Build AI Generated text detection application using GLTR and E2E Cloud

February 6, 2023

A.I Generated text detection application can be built upon E2E Cloud using GLTR(Giant Language Model Test Room)

In this post we will discover :

  • About GLTR
  • User Interface for GLTR
  • Backend of GLTR
  • Empirical Validation and its findings
  • Qualitative study of human-subject study
  • Using the GLTR
  • Extending the Backend of GLTR for a new model
  • Extending the frontend

Let's look at the few high profile examples of poor use of text generation:

  • A simple generational system was used to create fake comments in opposition to net neutrality(Grimaldi, 2018).
  • Generation of false articles (Wang, 2017)
  • Misleading reviews (Fornaciary and Poesio, 2014)

This is evident that a forensic technique is necessary to detect this automatically generated text. Also the technique should be easy enough to convey to amateur and requires minimal setup cost. One such tool that we are going to discover in this post is GLTR(Giant Language Model Test Room) which is based on visualization and is easy to interpret.

Assumption:- The system over generates high confidence text from a limited subset of true distribution of natural language.

Experimentation & Result:- The result of various empirical studies (References) led to the conclusion that real text uses a wider subset of the distribution under a model. This is visible when most distributions are low entropy & concentrate probability in limited words. 

Image Source:arXiv:1906.04043 [cs.CL]

Without the tool the success rate of differentiation between real and generated text was 52%,  which is very close to a random guess but with the help of a tool,without any prior training, it is calculated 72%.

User Interface for GLTR :

                 Image Source:arXiv:1906.04043 [cs.CL]

On the top, we have shown three graphs with global information: 

(a). Below the graphs, users graphs ,user can switch between two different annotationsannotation s  and customize the top-k thresholds. 

(b). On the bottom,each token is shown with the associated annotation as heatmap. 

(c). The tooltip (d) highlights information about the current prediction, when hovering over the word “chuck”.

Backend study of GLTR: Let's dive into the concepts used to make this tool.

Task: To detect whether a sequence of words X1:N is written by a human or A.I generatedthree tests are performed using a detection model (We assume access to a different model of same form) to access whether text is generated in the following way:-

  • Test 1:- The probability of the word, e.g. pdet(Xi = Xˆ i |X1:i−1), [ To check whether a generated word is samples from the top of the distribution (rRecall the assumption)].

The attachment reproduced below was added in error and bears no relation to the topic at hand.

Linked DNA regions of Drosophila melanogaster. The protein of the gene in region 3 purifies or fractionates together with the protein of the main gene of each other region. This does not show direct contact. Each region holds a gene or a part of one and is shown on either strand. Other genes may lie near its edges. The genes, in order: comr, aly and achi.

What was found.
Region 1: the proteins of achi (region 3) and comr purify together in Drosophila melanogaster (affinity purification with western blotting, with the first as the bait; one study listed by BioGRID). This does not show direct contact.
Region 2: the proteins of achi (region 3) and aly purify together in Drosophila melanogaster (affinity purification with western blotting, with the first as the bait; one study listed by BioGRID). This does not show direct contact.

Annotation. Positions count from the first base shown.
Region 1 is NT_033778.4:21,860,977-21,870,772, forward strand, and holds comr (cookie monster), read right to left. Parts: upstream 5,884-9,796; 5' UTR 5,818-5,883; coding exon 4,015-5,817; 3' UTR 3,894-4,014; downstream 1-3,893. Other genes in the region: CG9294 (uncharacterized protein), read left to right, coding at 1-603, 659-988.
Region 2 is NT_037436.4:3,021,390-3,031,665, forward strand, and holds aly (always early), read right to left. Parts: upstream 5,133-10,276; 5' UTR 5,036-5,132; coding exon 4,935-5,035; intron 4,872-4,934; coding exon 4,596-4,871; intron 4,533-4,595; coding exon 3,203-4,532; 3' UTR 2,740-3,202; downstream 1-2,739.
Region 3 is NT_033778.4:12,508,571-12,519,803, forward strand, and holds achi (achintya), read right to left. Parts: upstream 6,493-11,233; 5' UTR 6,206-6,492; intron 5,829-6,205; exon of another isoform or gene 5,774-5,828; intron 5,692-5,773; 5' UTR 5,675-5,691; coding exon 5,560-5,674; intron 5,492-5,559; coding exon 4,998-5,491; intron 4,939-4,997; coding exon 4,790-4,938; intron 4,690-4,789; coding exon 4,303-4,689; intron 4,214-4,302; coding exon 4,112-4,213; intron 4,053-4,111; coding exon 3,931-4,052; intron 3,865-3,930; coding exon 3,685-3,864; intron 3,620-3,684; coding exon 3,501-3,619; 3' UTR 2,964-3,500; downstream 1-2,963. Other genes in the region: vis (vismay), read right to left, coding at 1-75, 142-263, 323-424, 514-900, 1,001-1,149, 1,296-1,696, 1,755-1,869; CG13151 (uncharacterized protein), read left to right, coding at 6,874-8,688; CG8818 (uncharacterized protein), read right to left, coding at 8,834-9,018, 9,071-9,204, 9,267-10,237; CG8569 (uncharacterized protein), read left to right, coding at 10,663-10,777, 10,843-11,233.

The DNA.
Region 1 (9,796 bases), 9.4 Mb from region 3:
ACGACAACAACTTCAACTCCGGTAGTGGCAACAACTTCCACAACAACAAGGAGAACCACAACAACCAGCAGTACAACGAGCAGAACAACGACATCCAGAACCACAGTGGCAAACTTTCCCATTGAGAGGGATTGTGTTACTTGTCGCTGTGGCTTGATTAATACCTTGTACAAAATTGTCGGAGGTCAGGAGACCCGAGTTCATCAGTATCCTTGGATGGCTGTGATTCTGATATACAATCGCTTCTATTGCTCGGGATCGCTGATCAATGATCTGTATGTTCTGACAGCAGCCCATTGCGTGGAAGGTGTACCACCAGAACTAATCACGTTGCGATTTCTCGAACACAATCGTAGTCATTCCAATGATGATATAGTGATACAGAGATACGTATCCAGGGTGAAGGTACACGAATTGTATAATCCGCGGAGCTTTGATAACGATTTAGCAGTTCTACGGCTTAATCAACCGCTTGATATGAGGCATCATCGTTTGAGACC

• Test 2:- The absolute rank of a word e.g. rank in prediction  pdet(Xi = Xˆ i |X1:i−1),

[ To check whether a generated word is sampledsamples from the top of the distribution (rRecall the assumption)].

  • Test 3:-The entropy of the predicted distribution e.g. − ∑wpdet(Xi = w|X1:i−1) log pdet(Xi = w|X1:i−1). ([To find whether the previously generated context is well known to the detection system such that it is overly sure of its next prediction).

Implementation of Tests:

The publicly deployed version ( uses both BERT (Devlin et al., 2018) and GPT-2 (Radford et al., 2019) 117M .

For GPT-2  we compute  pdet(Xi  | X1…..i−1) at each position i in a text X since it is a left to right language model.

For BERT we iteratively masked out each correct token Xi  and use a context of 30 words on each side of each input to estimate  pdet(Xi |Xi−30...i−1, Xi+1...Xi+30)2 . By default, a word that ranks within the top 10 is highlighted in green, top 100 in yellow, top 1,000 in red, and the rest in purple.

The backend of GLTR is implemented in PyTorch and is designed to ensure extensibility. New detection models can be added by registering themselves with the API and providing a model and a tokenizer. This setup will allow the frontend of the tool to continue to be used as improved language models are released.

Case Study:

           Image Source:arXiv:1906.04043 [cs.CL]

The analysis shows that not a single token in the generated text is highlighted in purple and only a few in red. Most words are green or yellow, indicating high rank. Additionally, the second histogram shows a high fraction of high probability choices. A final indicator is the regularity in the third histogram with a high fraction of low-entropy predictions and an almost linear increase in the frequency of high-entropy words.